Value has significantly underperformed its factor counterparts since the Global Financial Crisis (GFC) in 2008 due to a variety of factors including quantitative easing and the rise of technology but does this mean it is the end for the factor or is this just a part of the economic cycle?
A recent report from Research Affiliates claimed the death of value could be being overexaggerated as a result of overcrowding and simply "bad luck".
The report states that since 1963, the value factor has produced the most attractive market-adjusted returns compared to its peers and that the downfall of its performance has only been since the GFC 13 years ago.
Throughout 2019, value negatively performed across all regions whereas quality saw strong performance across all regions except for the UK, most likely due to Brexit uncertainty at the start of the year.
Value's relative performance
Source: FTSE Russell
According to data from FTSE Russell, emerging markets saw its quality stocks climb roughly 4% throughout this period whereas value stocks with this regional exposure fell roughly 1%.
Marlies van Boven, managing director, research and analytics at FTSE Russell, told ETF Stream that in tandem with strong performing quality stocks, growth has been outperforming as well.
Van Boven said: “In the US, the Russell 1000 has been very heavily driven by the FAANG stocks which suggest growth stocks have outperformed and left value behind.”
The technology disruptors, such as FAANGs (Facebook, Amazon, Apple, Netflix and Google), are being highlighted as a big factor for value’s underperformance.
As Inigo Fraser-Jenkins, head of European quantitative strategy at Alliance Bernstein, said in a note last year: “Technology has disrupted industries in a way that may permanently destroy ‘moats’ that used to exist around certain industries.
“If Amazon is going to continue to destroy other parts of the retail sector, then why should we expect mean-reversion to still hold? We agree that this dynamic is likely behind part of the underperformance of value.”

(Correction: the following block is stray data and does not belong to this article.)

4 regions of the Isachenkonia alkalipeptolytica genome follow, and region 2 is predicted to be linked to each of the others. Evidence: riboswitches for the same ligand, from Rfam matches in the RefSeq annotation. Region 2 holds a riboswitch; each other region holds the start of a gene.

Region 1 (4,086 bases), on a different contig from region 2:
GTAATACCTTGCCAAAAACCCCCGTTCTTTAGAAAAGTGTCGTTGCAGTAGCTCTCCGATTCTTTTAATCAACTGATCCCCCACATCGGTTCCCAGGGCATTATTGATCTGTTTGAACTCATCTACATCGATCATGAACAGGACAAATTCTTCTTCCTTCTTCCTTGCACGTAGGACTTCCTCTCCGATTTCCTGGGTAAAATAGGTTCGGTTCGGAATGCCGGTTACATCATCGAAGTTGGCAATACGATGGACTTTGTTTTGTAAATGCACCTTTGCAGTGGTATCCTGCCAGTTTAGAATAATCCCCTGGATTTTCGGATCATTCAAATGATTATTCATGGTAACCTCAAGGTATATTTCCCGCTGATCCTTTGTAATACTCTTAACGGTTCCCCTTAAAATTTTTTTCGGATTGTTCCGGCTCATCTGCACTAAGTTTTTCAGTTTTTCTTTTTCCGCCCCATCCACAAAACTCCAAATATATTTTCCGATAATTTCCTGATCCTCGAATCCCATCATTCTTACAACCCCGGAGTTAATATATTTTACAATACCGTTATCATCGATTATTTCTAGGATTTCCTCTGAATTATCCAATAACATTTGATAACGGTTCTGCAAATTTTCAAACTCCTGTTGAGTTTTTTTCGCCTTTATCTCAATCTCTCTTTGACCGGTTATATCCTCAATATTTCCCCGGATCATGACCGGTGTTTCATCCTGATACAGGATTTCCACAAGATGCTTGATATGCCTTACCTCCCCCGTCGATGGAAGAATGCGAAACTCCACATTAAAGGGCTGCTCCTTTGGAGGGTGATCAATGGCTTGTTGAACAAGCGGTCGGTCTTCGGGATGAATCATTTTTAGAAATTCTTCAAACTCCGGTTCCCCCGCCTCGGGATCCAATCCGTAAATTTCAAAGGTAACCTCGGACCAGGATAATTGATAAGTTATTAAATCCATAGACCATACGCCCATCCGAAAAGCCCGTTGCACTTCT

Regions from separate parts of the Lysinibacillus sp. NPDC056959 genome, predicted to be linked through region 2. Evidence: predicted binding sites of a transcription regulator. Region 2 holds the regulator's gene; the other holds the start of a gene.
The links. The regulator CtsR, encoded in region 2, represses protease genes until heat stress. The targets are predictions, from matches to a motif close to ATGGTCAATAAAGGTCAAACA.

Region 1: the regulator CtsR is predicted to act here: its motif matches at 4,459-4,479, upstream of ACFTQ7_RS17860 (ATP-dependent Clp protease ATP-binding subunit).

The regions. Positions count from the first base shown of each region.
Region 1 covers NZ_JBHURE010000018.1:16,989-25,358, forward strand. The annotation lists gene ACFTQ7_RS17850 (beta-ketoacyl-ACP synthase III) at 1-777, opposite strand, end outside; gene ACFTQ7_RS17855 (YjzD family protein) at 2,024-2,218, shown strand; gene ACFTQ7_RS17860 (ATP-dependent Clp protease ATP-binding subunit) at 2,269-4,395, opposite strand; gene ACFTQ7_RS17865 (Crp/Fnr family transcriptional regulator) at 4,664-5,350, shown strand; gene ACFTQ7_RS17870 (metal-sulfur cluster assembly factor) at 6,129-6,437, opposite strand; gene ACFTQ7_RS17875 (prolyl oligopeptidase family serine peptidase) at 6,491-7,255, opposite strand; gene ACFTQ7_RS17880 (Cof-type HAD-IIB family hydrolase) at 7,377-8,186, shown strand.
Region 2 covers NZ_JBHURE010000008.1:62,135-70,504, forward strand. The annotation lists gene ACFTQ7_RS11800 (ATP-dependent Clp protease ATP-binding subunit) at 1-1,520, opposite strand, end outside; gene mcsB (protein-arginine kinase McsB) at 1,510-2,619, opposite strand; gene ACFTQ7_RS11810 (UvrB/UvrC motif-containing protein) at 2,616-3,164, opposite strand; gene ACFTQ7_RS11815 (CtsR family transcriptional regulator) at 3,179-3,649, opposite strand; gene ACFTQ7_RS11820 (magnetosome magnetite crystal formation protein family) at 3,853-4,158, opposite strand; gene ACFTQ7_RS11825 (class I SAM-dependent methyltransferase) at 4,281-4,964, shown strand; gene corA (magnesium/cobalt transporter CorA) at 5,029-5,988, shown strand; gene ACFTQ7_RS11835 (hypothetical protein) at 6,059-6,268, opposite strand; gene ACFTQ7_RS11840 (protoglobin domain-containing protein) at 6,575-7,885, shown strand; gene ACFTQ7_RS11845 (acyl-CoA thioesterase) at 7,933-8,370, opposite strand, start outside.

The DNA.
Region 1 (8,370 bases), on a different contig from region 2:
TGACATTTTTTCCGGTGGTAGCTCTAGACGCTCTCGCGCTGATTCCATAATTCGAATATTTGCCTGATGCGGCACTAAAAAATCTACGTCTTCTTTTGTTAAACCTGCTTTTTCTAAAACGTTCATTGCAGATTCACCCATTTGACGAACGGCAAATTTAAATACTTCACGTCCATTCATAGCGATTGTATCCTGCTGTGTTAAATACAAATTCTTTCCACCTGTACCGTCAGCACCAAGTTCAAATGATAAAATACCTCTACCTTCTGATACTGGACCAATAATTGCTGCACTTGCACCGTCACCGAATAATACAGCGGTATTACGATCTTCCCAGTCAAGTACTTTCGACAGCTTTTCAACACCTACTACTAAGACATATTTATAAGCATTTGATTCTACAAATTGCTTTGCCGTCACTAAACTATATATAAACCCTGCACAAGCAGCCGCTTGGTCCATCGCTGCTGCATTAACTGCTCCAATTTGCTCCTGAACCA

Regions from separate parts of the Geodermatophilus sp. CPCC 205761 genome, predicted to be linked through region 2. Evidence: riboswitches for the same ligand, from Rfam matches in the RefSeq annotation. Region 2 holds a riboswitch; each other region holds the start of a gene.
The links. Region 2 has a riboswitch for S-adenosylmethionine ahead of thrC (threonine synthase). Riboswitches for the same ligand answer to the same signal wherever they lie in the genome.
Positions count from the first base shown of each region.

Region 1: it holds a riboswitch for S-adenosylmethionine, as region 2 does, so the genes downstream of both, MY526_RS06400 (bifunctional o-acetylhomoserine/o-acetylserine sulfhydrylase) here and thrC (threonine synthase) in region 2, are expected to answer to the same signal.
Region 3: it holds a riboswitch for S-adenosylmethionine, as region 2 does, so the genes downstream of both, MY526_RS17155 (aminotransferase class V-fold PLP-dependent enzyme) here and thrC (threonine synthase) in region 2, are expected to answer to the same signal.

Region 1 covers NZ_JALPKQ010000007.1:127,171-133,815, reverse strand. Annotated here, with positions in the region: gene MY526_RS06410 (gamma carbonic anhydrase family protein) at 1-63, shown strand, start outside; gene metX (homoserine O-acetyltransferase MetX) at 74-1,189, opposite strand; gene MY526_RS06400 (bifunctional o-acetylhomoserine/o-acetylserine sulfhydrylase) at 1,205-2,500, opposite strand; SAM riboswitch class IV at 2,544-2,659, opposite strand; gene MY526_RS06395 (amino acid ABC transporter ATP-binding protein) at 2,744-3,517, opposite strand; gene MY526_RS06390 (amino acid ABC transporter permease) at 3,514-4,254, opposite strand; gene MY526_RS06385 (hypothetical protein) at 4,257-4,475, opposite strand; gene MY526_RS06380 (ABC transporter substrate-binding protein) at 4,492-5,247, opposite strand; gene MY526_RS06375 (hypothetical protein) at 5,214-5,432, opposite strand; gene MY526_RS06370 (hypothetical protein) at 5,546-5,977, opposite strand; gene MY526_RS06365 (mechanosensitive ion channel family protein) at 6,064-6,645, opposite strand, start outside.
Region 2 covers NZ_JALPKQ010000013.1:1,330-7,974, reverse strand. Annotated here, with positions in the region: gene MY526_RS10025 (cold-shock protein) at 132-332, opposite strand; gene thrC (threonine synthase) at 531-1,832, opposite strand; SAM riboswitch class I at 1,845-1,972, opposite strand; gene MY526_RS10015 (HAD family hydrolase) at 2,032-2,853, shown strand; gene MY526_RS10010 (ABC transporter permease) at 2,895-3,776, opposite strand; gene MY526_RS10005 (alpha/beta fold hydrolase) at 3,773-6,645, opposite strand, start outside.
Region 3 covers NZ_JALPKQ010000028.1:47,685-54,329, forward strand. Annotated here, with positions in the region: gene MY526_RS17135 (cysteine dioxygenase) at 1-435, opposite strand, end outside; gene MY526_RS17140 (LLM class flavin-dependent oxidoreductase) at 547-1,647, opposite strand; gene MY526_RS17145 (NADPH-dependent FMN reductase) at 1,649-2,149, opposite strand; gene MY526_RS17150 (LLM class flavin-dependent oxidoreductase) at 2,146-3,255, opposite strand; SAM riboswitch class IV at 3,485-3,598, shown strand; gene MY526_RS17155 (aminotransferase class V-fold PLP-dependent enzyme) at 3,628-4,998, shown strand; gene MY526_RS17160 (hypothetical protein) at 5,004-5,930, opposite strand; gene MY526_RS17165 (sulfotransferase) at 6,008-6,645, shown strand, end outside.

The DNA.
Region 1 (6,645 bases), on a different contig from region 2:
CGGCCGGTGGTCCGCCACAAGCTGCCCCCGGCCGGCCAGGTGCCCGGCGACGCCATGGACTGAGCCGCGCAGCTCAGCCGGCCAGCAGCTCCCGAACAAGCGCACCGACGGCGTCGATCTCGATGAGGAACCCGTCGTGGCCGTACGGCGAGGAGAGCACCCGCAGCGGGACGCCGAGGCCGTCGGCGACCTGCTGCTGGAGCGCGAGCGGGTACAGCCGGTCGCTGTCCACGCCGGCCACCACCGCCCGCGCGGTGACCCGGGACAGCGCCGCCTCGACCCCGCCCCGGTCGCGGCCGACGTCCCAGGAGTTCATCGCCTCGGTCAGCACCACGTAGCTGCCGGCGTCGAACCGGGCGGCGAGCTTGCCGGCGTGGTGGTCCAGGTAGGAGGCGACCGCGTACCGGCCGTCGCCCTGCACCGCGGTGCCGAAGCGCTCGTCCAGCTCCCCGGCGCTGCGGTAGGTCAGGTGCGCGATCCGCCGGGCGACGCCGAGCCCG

The question currently being asked by van Boven is once we are out of this quantitative easing cycle, do we go back to normality or this the new normality?
“We are in the cyclical trend where inflation and growth expectations are much lower than we have ever seen before,” van Boven added.
Between 1953 and 2019, FTSE Russell found value to perform best when economic cycles are in recovery and worst when markets are contracting. Therefore, value is sensitive to both growth and inflation expectations and does best when growth is picking up and inflation remains low.
Value’s factor performance over economic cycles (1953-2019) – Source: FTSE Russell
In comparison, quality stocks perform best when growth is down, regardless of inflation. Therefore, the factor outperforms on average when markets are contracting or are in slowdown cycles.
Quality’s factor performance over economic cycles (1953-2019) – Source: FTSE Russell
Alternatively, size stocks are similar to value such that they are sensitive to growth but not necessarily inflation. Hence, it performs in recovery cycles and during expansion but suffers when markets contract.
Size’s factor performance over economic cycles (1953-2019) – Source: FTSE Russell
Van Boven added there was a lot of geopolitical and macro uncertainty last year that saw value sink with a brief rebound at the end of August/September. As investors realised their pessimism was overdone, value still ended the year down.
Nicolas Rabener, managing director at FactorResearch, said value cannot be dead because investment strategies simply cannot die.
“Except in the context of a stock market that is shut down due to war or socialism, investment strategies cannot die,” Rabener argued.
“Naturally, strategies can become unprofitable and most of the ones focused on generating outperformance are unattractive.”
Rabener compared the down performance of value over the last decade to the unattractiveness of holding small caps between 1980 and 2000. This trend lasted significantly longer than the current slump for value and this is put down to cyclical trends having significantly long up and downward performances.
The micro and macros perspective of the value factor does not highlight anything unusual, according to Rabener. There have not been any structural changes that would make the value factor unattractive from a medium to long-term perspective, it is "business as usual".
Similarly, van Boven agrees: “I do not think value is dead. Between 2009 and 2014 when quantitative easing was quite strong, value had a number of rallies but since then, the Federal Reserve System in the US has focused on normalisation instead of quantitative easing which on top of macro uncertainty has seen investors turn very risk-averse.”
Van Boven concluded: “A more stable economic outlook and a bit of relief from the height of macroeconomic risk will see value most likely rebound.”
However, not everyone is as optimistic. Fraser-Jenkins said: “The outperformance of value might require higher interest rates, which could be structurally difficult to achieve in the foreseeable future.”
ETF Insight is a series brought to you by ETF Stream. Each week, we shine a light on the key issues from across the ETF industry, analysing and interpreting the latest trends in the space. For last week’s insight, click here.